I … I don’t even know (Friday link)

In place of actual content, I give you this.

Friday linkdump

It’s been a busy week; I celebrated my 40th birthday with a small vacation up to Portland, Maine, and came back to the kind of “Everyone Must Change” insanity that everyone at EMC is familiar with.  But, I didn’t forget you.  Links I stumbled on via RSS this week:

Until next week….


Scrum training thoughts

Recently, I took the Certified Scrum Product Owner class with Angela Druckman.  Angela was an excellent teacher and brought some new perspectives to me, and everyone in the class.

My organization has been using Agile/Scrum in one way or another for several years now, and much of the class felt like a review.  But, as the class went on, I realized just how much we had modified “textbook” Scrum to fit our needs, and it gave me some interesting moments of introspection relating to what that tells me about our organization and the way we do business.  That may not be the value most people expect in taking a class, but I tend to find that the biggest wins from formal training aren’t usually in direct addition of knowledge (“I know Kung Fu“), but rather in being forced to think about things in new ways, or in the side conversations you have the luxury of having since you aren’t at your desk focusing on getting something done.

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Midweek Links

Last week I took the Scrum Certified Product Owner course, and I’ve got some ideas of content to share here from that, but in the mean time, enjoy some information I’ve stolen from my RSS feeds….

  • Is impactful business jargon … or something even weirder?  I love Language Log for posts like this.
  • Want to raise prices?  Tell a story.  Does this factor in with salary negotiation, I wonder?
  • This visualization of sorting algorithms put a smile on my inner CS geek’s face.
  • Yes, there are fake likes on Facebook.  I didn’t quite picture it like this, though.
  • What happens to your data validation code when employees have names like “Null”?  A real question or a thought experiment?

That’s all for now….


All code is throwaway code

This year, I’ve had two different occasions where I had to work with team members who had invested significant amounts of time into developing features which ended up not being included in our shipping product.  This wasn’t prototype code, this was code we fully intended to ship while it was under development, but chose not to for business reasons.

As I got ready to break the news to the team, I remembered the first time that happened to me as a developer, and how frustrated I was.  You think back on the weekends you worked to hit deadlines, the hours you spent trying to find tricky bugs, the wars you went to over design philosophy, and you wonder if any of it was worth it.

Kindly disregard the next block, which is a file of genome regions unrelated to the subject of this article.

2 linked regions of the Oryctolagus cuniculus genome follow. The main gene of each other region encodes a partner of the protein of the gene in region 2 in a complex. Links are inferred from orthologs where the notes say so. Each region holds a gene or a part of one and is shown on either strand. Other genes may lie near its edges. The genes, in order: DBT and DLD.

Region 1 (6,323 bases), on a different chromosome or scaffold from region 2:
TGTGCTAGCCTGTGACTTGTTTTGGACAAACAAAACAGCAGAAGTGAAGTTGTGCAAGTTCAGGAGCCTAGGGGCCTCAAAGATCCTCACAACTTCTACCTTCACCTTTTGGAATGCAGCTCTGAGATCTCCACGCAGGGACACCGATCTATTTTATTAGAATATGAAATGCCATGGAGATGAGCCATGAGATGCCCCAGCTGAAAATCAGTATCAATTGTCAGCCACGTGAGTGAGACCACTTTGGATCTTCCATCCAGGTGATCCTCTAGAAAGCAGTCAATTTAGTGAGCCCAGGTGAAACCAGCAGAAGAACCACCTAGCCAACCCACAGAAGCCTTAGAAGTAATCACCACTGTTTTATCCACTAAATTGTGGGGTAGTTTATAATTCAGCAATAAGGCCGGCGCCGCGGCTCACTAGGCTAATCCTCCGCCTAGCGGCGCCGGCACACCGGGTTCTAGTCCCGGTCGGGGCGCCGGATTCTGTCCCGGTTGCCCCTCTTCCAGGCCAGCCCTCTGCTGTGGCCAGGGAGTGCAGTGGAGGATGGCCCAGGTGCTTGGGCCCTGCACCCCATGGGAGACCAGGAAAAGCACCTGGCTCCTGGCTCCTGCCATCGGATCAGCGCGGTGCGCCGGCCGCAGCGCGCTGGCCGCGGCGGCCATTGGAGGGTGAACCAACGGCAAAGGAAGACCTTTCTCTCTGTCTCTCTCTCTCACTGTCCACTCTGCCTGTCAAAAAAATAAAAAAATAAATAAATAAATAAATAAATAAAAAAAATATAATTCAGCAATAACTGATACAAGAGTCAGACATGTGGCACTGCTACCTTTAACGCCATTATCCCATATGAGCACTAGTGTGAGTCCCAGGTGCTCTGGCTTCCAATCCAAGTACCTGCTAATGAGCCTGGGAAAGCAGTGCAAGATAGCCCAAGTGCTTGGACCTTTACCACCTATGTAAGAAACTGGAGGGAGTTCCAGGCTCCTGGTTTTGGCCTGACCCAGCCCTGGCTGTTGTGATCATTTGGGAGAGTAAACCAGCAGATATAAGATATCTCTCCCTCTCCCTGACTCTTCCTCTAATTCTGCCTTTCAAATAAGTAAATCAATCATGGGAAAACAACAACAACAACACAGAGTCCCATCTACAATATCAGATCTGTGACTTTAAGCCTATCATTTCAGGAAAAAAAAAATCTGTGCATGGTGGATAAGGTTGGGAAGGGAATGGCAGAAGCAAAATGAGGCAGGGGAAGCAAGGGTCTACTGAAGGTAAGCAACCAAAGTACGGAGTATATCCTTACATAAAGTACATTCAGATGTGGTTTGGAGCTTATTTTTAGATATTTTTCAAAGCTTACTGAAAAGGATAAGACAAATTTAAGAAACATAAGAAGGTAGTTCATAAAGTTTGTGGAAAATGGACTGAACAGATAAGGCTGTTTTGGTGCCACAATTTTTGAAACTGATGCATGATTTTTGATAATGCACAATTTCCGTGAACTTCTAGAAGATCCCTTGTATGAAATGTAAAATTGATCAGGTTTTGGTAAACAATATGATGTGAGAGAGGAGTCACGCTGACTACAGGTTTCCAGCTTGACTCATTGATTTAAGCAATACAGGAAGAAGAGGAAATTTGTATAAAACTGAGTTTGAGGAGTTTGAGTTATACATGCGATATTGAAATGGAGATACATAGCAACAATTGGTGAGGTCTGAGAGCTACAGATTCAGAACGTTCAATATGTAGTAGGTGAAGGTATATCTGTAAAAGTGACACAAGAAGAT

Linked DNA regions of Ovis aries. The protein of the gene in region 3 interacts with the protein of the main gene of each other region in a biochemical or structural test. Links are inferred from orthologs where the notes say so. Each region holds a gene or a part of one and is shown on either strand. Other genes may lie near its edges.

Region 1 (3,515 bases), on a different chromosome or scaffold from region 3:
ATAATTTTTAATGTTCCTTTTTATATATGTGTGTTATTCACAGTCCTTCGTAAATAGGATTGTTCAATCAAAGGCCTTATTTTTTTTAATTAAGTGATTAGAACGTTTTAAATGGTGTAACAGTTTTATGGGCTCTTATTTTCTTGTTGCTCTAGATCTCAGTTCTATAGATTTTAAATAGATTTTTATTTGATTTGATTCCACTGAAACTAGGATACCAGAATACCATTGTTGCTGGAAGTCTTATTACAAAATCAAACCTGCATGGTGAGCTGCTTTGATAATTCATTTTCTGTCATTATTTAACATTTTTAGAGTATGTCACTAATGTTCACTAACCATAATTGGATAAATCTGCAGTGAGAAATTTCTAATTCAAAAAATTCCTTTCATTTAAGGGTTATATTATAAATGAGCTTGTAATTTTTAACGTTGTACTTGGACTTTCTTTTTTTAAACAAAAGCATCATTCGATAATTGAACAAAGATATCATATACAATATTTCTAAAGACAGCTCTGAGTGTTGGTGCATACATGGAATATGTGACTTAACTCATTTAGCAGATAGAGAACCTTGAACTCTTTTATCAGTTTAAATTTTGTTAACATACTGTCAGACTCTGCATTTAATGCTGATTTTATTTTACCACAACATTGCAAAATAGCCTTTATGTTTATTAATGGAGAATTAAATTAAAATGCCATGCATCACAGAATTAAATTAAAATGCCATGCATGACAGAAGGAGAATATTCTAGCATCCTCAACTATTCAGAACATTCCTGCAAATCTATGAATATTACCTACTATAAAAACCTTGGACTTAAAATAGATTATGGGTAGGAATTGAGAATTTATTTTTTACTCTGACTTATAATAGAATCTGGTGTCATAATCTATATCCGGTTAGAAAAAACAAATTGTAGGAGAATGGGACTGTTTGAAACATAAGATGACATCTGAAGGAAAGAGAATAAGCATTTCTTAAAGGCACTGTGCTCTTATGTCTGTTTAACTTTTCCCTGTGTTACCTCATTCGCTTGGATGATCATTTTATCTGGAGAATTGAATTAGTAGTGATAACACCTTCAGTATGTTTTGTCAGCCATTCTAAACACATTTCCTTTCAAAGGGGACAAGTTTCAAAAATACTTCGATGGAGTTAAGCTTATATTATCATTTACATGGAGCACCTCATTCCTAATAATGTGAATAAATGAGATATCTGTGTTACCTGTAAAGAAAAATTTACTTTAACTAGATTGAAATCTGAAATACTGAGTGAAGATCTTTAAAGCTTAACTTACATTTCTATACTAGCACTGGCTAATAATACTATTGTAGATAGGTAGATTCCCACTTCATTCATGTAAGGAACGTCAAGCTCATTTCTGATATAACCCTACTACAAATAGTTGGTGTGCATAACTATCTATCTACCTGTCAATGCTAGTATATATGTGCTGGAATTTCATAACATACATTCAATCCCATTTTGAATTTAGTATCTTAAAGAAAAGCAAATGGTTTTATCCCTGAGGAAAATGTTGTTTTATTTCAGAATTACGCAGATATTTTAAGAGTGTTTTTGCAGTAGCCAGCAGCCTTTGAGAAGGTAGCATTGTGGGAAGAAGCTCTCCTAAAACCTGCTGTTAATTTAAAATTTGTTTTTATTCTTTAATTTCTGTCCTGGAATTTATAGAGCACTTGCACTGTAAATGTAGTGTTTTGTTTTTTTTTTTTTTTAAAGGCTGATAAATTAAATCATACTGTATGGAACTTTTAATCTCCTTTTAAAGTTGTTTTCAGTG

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Friday links

A bit less than I had hoped to share this week, but since it’s Friday I’ll widen my scope a bit and give some links which don’t directly map to the subject matter of my blog but which I think you might be interested in anyway…

  • CNET offers a fairly low-content report on requests from the Federal Government for user passwords.
  • Facebook wants to know why specifically people hide certain ads.  Isn’t the answer usually “because they’re ads”?
  • Haliburton admits to destroying evidence in Gulf oil spill probe.  This isn’t interesting to me, but the question of what we’d all do if our managers said “Remember that test you ran?  Can you delete that from the results database?” is.

Enjoy your weekend….

Monday morning links

After a weekend spend camping, I’m back and scouring my RSS feeds for links to share with you this morning.  Here’s what I’ve got:

I’m not sure what to make of the idea of Granny in the cloud helping with education, but I do find it interesting to keep an eye on what our technological innovations are leading to in this space.

I enjoyed reading Robin Hanson’s piece on questions being more important than answers.  This is going in my folder to review next time I’m dealing with the interview process.

I enjoy reading about how other people work.  I could never answer email just once a week, but it was an interesting read in any case.

The article quickly turns into talking about the specifics of Stack Overflow, but I like the push to really examine the re-usability of our code.   This is something I’ve been thinking about lately as a technical manager, about the obvious (and hidden) costs of doing something poorly because we know we should be doing it well but don’t really know how to.

Sorry not much for a Monday; I’ll be back later this week….

Links for July 17, 2013

As I said, I’m trying to get back into the habit of providing content here on a regular basis, and starting by just presenting links I gather from my RSS subscriptions (in an attempt to prove to myself that I’m still getting value from those feeds).

Today’s links:


RSS is dead? Long live RSS!

Google is well known for starting up experimental services (Buzz, anyone?) and shutting them down.  After watching this cycle several times, you’d think the surprise would wear off, but I was genuinely shocked and disappointed when they finally pulled the plug on Google Reader earlier this summer.

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“I looked you up”

I’ve recently been doing a lot of interviewing — both of engineers and managers — to fill a couple open positions in our organization.  Let’s get this out of the way … if I’m interviewing you, I’m checking LinkedIn to see if we’re connected.  If you have a blog, I’m reading a couple posts in it.  I’m probably not bothering to do a full search on your name, but I’m definitely not going to go into our interview with just your resume as a start.  I fully expect you to do the same to me.

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